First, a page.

A lot or a little?
The parents' guide to what's in this TV show.
What parents need to know
Parents need to know that Inside the American Mob discusses the history of organized crime in America. Not surprisingly, it contains lots of mature themes (drugs, prostitution, corruption, etc.) and violent content, ranging from guns being shot during reenactments to descriptions of murders and bloody news footage of murder victims. There's some salty language and drinking during reenactments, too. Most of this is offered in an informative context, but it's not really meant for kids or geared towards younger teens.
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What's the story?
INSIDE THE AMERICAN MOB is a documentary series that offers insight into the complicated underworld of American organized crime, and the various ways law enforcement has gone about infiltrating it. With the help of interviews with former mobsters like Michael Franzese, undercover FBI agents like Joe Pistone, a.k.a. Donnie Brascoe, and law enforcement officials like former New York City mayor Rudy Giuliani, it explains how organized crime leaders from the infamous Genovese, Bonanno, Luchese, Gambino, and Colombo families -- known in the U.S. as the Cosa Nostra -- were able to collectively infiltrate reputable businesses and maintain its power. It also describes how the FBI and other agencies were able to change their tactics in order to take them down. Reenactments of key moments in the crime ring's history and and archival news footage is also featured.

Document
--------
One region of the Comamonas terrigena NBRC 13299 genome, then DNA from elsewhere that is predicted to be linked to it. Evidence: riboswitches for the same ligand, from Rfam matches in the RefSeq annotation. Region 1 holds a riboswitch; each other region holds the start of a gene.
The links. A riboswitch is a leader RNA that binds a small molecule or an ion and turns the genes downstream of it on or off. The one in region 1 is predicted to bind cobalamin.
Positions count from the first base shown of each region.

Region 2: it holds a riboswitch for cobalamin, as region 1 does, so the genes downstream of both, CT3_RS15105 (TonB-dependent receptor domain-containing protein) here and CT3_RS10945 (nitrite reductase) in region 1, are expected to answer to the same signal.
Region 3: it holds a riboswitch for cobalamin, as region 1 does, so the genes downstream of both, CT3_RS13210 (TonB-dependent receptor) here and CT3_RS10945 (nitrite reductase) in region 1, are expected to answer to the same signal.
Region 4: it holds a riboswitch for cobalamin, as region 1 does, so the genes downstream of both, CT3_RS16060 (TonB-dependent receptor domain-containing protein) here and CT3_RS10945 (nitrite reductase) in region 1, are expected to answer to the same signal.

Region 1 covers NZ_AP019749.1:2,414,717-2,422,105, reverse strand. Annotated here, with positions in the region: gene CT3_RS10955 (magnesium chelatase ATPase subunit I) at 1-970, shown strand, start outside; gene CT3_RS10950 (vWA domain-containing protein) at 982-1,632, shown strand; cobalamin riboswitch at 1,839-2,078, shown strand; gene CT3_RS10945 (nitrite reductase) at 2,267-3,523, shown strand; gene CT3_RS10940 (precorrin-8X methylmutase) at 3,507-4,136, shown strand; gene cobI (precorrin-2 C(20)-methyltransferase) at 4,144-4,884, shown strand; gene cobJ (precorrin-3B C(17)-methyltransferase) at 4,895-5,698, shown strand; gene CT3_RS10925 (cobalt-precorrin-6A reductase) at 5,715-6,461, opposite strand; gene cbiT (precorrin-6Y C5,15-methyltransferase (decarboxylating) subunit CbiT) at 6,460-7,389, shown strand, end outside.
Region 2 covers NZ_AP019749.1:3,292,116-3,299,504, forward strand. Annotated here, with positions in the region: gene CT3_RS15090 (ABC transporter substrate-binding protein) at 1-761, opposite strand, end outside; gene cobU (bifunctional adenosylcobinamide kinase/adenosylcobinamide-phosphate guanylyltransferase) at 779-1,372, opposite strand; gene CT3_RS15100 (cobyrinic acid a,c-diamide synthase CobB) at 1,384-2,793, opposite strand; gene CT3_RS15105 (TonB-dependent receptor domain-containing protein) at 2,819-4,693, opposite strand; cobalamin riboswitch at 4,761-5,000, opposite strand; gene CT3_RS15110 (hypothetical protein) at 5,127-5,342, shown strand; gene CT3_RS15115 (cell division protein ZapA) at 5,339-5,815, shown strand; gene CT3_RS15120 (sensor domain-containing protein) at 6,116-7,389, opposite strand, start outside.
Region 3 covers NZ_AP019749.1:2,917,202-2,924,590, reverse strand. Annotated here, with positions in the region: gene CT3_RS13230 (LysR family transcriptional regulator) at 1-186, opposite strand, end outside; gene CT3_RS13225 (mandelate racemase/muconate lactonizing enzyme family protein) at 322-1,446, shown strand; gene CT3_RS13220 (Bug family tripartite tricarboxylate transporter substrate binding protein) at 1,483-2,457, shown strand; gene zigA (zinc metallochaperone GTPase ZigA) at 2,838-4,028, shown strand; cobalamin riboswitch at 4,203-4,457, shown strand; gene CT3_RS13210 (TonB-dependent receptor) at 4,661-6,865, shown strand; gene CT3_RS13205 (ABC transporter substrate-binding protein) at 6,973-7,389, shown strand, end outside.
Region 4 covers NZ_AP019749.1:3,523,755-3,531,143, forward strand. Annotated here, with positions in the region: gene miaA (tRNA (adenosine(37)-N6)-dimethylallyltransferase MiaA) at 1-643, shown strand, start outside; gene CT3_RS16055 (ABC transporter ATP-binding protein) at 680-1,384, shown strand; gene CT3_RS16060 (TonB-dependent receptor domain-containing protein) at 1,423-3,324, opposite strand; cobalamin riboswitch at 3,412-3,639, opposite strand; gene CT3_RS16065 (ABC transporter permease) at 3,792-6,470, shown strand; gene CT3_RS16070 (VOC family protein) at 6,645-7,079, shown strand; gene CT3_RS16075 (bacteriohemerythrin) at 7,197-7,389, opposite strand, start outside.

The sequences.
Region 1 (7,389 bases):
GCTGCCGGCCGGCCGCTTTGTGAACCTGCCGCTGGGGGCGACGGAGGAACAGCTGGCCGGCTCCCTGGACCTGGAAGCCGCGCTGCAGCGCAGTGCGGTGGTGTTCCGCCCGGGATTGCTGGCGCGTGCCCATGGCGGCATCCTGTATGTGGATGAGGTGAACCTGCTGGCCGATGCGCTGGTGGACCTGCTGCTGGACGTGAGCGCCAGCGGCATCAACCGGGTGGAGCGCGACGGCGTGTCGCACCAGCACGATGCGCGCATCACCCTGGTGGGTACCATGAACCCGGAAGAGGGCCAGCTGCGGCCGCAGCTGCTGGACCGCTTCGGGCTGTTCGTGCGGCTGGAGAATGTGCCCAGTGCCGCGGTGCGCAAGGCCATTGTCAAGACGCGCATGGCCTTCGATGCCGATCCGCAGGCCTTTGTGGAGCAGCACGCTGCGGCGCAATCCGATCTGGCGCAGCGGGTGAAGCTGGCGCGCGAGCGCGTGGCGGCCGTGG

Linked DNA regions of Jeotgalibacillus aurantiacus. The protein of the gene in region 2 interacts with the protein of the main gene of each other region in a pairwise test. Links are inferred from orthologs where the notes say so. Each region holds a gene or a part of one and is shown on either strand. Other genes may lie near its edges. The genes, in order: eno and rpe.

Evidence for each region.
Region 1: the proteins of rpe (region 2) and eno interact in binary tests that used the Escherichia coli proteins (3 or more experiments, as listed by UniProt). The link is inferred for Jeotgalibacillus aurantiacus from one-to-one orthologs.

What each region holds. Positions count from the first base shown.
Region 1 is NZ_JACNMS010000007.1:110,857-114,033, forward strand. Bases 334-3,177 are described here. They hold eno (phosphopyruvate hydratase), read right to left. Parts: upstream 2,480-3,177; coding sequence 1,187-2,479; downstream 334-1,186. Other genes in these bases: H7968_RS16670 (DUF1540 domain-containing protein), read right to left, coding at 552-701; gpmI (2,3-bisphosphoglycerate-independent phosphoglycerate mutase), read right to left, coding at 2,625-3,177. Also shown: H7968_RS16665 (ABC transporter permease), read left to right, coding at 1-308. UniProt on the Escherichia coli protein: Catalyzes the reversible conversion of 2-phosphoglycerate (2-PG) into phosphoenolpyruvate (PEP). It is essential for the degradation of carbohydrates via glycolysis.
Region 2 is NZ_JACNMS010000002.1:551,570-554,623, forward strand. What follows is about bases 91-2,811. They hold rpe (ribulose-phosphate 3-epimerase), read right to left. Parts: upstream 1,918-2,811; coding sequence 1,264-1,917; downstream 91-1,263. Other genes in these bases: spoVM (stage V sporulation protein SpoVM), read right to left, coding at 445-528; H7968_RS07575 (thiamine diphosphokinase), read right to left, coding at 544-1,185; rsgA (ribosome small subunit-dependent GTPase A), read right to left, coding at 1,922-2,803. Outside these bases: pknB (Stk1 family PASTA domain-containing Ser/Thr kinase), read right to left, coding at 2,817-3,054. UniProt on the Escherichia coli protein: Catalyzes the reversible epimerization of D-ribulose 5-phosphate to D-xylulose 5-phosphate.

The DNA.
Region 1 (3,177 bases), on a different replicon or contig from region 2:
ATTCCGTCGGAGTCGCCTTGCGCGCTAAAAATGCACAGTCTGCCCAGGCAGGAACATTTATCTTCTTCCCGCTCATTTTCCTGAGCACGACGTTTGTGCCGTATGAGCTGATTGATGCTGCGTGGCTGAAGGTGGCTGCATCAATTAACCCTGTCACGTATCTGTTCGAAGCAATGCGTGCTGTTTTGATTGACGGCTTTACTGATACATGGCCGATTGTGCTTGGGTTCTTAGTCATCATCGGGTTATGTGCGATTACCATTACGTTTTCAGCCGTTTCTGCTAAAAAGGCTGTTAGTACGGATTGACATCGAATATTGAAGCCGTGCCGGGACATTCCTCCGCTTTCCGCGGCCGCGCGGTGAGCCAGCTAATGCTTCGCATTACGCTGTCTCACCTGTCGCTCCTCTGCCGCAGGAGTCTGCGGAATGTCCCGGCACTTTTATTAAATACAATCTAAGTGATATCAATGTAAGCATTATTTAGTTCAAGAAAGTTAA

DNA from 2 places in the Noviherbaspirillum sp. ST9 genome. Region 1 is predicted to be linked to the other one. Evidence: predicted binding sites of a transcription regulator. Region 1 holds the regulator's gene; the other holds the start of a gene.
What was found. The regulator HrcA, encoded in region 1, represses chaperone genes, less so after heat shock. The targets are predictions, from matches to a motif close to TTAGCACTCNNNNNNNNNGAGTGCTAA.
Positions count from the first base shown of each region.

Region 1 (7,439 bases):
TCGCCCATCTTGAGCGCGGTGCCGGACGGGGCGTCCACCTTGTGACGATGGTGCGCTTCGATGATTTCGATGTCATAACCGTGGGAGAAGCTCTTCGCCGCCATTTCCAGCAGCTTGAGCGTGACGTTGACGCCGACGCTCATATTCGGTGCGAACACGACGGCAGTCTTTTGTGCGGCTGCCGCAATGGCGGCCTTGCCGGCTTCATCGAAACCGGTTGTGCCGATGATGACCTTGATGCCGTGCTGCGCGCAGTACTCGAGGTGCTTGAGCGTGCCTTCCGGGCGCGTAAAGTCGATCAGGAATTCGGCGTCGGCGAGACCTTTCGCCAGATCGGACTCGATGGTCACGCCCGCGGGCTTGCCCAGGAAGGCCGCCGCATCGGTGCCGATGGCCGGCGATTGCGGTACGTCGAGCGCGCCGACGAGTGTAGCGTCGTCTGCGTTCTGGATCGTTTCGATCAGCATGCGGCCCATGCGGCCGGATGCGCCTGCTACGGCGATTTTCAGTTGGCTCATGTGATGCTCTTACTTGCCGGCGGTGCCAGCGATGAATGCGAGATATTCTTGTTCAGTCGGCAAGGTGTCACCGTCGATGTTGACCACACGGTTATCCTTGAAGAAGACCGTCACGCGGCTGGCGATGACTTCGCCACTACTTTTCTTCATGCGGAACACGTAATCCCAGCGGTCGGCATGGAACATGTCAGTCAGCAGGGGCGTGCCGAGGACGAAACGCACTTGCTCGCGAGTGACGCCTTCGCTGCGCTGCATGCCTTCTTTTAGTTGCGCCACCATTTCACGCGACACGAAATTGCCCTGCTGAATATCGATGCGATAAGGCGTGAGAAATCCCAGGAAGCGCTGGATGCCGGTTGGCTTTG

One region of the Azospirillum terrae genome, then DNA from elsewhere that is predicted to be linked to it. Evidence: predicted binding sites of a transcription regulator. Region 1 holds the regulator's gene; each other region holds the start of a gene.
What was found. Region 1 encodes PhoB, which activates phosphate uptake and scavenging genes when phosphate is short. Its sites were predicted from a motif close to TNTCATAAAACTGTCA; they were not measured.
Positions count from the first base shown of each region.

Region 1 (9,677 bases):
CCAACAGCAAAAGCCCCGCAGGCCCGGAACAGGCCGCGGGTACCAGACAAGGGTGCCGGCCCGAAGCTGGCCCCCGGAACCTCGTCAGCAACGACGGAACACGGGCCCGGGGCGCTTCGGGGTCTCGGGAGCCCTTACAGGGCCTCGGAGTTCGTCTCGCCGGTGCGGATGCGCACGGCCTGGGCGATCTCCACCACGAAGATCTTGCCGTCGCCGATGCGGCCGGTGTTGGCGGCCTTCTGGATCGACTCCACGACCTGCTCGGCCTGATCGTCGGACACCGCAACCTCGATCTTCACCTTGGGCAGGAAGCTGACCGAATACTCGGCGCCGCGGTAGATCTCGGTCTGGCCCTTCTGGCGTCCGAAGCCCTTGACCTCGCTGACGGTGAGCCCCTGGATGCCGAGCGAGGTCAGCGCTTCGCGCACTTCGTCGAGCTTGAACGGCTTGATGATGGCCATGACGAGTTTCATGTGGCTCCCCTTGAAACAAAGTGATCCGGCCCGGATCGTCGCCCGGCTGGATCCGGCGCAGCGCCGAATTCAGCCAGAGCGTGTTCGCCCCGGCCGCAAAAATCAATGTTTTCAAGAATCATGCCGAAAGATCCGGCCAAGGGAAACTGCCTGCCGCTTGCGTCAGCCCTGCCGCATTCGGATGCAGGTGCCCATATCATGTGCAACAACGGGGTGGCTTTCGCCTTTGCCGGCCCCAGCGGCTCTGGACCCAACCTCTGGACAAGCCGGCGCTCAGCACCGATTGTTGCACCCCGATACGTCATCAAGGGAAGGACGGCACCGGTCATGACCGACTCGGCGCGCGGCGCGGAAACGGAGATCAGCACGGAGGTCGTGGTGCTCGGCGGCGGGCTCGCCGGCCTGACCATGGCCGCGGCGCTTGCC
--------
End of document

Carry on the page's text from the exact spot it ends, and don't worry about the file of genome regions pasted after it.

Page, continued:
Is it any good?
Inside the American Mob reveals how the American mob, which was at its peak of power in the 1970s, went from being a group of localized Italian-American street gangs to a nationwide criminal organization involved in everything from labor unions and government agencies to prostitution and drugs. It also reveals some of the cultural dynamics of the organization, which has its own rituals, language, and a code of ethics by which its members are expected to live.
It contains a lot of fascinating details about the mob and the families who run it. But despite being offered within context, many of the narratives, which include stories about parents putting hits out on their children and the murder of friends, are extremely disturbing, especially when they are told with humor and/or with little regret by those who committed the crimes. Much of the featured archival footage is pretty bloody, too. Nonetheless, those interested in the topic will definitely find it worth watching.
Talk to your kids about ...
Families can talk about the different ways the media portrays organized crime. How does the portrayal of the mob in films like The Godfather and TV shows like The Sopranos compare to what these organizations are really like?
Why is the mob a frequent subject in film and on TV? Is it the myths behind it? Its history? Is it appropriate to feature violent and/or illegal organizations like the mob in films and TV for the sake of entertainment?
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